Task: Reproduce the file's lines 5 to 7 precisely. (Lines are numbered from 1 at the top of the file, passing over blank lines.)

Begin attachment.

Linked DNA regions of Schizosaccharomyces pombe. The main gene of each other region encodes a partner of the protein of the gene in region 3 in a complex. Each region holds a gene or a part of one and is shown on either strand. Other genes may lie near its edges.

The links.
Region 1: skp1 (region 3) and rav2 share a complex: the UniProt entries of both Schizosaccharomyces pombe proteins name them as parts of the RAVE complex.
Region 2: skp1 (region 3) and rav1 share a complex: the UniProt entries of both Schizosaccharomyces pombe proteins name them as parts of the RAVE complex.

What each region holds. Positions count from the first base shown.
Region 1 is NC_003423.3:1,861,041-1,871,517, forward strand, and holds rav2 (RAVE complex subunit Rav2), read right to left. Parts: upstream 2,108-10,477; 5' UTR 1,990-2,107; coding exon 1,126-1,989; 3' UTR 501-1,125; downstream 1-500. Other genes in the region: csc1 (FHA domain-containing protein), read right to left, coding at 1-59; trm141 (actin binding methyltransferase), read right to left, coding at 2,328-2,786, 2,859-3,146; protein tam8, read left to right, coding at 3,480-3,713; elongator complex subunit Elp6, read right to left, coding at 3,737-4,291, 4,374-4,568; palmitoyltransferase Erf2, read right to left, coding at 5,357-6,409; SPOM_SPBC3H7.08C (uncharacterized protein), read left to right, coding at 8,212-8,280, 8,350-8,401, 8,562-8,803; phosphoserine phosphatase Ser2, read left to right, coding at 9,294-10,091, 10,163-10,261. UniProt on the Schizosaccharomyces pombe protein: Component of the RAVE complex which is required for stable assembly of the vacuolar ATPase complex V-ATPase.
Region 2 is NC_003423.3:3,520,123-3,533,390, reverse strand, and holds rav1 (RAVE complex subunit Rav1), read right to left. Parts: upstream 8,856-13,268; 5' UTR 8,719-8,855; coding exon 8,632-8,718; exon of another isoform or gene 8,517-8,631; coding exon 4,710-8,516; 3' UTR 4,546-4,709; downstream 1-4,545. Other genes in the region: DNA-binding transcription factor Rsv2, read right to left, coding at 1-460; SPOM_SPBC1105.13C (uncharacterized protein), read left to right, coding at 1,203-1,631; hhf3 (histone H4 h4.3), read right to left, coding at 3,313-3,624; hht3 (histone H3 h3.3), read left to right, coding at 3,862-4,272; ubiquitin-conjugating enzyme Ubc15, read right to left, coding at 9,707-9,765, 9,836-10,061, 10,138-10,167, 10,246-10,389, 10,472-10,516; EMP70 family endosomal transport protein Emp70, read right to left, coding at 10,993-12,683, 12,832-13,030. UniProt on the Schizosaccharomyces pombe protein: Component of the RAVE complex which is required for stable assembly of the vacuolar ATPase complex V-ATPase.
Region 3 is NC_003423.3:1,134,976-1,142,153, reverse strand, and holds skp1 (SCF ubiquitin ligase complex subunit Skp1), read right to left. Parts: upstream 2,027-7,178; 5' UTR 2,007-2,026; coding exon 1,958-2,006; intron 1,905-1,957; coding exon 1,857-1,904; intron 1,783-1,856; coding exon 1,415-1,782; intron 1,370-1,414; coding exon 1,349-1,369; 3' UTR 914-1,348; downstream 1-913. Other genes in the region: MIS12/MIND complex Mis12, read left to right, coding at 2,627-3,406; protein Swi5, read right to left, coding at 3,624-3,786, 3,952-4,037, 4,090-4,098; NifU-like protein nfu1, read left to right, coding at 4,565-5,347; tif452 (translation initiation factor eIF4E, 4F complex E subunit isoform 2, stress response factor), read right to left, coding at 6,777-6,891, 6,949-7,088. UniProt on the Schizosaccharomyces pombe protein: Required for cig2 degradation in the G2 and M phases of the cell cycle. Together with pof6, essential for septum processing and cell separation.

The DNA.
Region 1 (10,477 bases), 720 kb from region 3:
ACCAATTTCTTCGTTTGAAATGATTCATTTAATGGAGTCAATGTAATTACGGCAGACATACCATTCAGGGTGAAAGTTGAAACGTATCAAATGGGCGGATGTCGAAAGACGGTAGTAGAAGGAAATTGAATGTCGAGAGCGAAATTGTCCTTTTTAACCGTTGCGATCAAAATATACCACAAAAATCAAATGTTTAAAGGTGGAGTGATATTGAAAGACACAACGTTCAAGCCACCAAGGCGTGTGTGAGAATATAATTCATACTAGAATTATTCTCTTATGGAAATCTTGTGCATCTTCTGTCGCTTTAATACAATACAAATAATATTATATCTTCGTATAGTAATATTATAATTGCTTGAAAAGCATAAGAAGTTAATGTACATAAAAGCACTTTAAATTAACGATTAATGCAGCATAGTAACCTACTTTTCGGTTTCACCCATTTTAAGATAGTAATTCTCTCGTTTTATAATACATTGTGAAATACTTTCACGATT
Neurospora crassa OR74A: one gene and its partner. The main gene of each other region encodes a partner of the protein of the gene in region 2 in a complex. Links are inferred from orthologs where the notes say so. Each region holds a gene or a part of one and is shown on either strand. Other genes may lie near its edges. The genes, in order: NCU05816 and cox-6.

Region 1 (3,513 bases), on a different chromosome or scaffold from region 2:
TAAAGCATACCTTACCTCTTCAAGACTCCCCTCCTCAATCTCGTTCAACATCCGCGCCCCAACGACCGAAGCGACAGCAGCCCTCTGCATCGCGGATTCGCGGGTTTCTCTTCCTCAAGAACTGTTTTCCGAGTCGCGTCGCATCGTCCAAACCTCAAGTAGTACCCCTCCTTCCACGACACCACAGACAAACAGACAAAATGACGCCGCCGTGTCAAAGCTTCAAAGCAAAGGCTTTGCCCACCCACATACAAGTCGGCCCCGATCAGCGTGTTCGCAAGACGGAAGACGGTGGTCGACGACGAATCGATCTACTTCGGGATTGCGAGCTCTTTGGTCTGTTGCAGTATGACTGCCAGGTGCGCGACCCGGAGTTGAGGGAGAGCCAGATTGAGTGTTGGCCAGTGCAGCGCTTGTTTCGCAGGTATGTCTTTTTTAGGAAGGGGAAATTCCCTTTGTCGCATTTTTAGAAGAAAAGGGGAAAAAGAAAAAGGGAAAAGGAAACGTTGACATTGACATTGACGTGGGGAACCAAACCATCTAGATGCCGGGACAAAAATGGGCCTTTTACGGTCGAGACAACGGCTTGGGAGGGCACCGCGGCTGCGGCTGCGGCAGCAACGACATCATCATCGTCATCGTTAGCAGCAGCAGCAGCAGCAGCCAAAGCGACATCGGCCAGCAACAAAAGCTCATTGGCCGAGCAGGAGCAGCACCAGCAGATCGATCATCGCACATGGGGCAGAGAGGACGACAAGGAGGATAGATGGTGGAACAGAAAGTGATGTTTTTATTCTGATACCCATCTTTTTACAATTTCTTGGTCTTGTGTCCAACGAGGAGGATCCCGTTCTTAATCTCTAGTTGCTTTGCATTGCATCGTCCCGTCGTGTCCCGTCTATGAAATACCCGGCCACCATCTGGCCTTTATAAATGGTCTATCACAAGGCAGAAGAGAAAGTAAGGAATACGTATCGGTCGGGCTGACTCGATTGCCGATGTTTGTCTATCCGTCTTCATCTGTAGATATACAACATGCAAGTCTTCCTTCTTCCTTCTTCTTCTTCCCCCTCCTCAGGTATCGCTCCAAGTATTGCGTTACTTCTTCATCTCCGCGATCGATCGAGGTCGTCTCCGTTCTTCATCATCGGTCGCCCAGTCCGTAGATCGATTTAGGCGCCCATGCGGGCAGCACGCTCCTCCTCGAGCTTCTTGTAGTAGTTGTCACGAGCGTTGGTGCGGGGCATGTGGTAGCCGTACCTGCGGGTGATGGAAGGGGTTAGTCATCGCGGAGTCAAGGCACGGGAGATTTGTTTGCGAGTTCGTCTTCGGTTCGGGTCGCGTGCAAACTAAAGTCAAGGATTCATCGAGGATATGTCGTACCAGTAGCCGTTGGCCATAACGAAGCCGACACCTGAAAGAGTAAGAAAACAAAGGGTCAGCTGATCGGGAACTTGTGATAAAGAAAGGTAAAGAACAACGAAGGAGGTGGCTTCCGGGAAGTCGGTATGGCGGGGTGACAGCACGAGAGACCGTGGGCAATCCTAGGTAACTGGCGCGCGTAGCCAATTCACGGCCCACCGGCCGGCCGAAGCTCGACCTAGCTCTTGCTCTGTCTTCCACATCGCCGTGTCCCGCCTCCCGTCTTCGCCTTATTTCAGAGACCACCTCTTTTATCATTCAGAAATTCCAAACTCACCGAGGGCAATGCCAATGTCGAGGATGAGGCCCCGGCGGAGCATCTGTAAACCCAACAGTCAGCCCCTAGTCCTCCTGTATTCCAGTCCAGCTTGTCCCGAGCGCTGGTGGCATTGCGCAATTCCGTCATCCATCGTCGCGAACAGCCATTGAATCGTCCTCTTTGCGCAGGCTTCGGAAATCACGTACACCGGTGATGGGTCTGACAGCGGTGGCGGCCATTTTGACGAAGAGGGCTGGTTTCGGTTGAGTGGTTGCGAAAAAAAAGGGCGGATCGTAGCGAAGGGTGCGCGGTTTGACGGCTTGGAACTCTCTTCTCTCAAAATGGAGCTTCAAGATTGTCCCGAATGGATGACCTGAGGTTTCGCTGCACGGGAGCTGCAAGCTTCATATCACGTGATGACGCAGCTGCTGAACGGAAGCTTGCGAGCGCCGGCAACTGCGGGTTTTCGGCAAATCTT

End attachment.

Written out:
What each region holds. Positions count from the first base shown.
Region 1 is NC_003423.3:1,861,041-1,871,517, forward strand, and holds rav2 (RAVE complex subunit Rav2), read right to left. Parts: upstream 2,108-10,477; 5' UTR 1,990-2,107; coding exon 1,126-1,989; 3' UTR 501-1,125; downstream 1-500. Other genes in the region: csc1 (FHA domain-containing protein), read right to left, coding at 1-59; trm141 (actin binding methyltransferase), read right to left, coding at 2,328-2,786, 2,859-3,146; protein tam8, read left to right, coding at 3,480-3,713; elongator complex subunit Elp6, read right to left, coding at 3,737-4,291, 4,374-4,568; palmitoyltransferase Erf2, read right to left, coding at 5,357-6,409; SPOM_SPBC3H7.08C (uncharacterized protein), read left to right, coding at 8,212-8,280, 8,350-8,401, 8,562-8,803; phosphoserine phosphatase Ser2, read left to right, coding at 9,294-10,091, 10,163-10,261. UniProt on the Schizosaccharomyces pombe protein: Component of the RAVE complex which is required for stable assembly of the vacuolar ATPase complex V-ATPase.
Region 2 is NC_003423.3:3,520,123-3,533,390, reverse strand, and holds rav1 (RAVE complex subunit Rav1), read right to left. Parts: upstream 8,856-13,268; 5' UTR 8,719-8,855; coding exon 8,632-8,718; exon of another isoform or gene 8,517-8,631; coding exon 4,710-8,516; 3' UTR 4,546-4,709; downstream 1-4,545. Other genes in the region: DNA-binding transcription factor Rsv2, read right to left, coding at 1-460; SPOM_SPBC1105.13C (uncharacterized protein), read left to right, coding at 1,203-1,631; hhf3 (histone H4 h4.3), read right to left, coding at 3,313-3,624; hht3 (histone H3 h3.3), read left to right, coding at 3,862-4,272; ubiquitin-conjugating enzyme Ubc15, read right to left, coding at 9,707-9,765, 9,836-10,061, 10,138-10,167, 10,246-10,389, 10,472-10,516; EMP70 family endosomal transport protein Emp70, read right to left, coding at 10,993-12,683, 12,832-13,030. UniProt on the Schizosaccharomyces pombe protein: Component of the RAVE complex which is required for stable assembly of the vacuolar ATPase complex V-ATPase.